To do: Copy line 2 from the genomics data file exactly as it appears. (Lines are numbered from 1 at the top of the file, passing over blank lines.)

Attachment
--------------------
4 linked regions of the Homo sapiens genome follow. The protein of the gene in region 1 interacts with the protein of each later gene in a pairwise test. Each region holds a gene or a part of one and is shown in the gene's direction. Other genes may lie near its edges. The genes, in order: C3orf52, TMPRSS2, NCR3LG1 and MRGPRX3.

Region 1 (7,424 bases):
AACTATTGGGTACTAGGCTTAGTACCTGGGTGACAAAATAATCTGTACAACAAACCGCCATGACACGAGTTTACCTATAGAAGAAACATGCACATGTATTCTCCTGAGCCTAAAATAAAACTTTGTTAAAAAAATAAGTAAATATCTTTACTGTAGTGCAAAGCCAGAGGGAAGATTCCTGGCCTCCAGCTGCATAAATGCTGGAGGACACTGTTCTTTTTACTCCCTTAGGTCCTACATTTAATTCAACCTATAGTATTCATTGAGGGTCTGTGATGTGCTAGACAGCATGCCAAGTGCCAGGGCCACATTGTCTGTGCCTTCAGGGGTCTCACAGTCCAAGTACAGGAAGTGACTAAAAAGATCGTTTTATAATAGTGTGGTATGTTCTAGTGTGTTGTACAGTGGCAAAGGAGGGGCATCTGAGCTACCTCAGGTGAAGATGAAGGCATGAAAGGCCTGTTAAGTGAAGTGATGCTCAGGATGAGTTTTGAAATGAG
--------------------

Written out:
Region 1 (7,424 bases):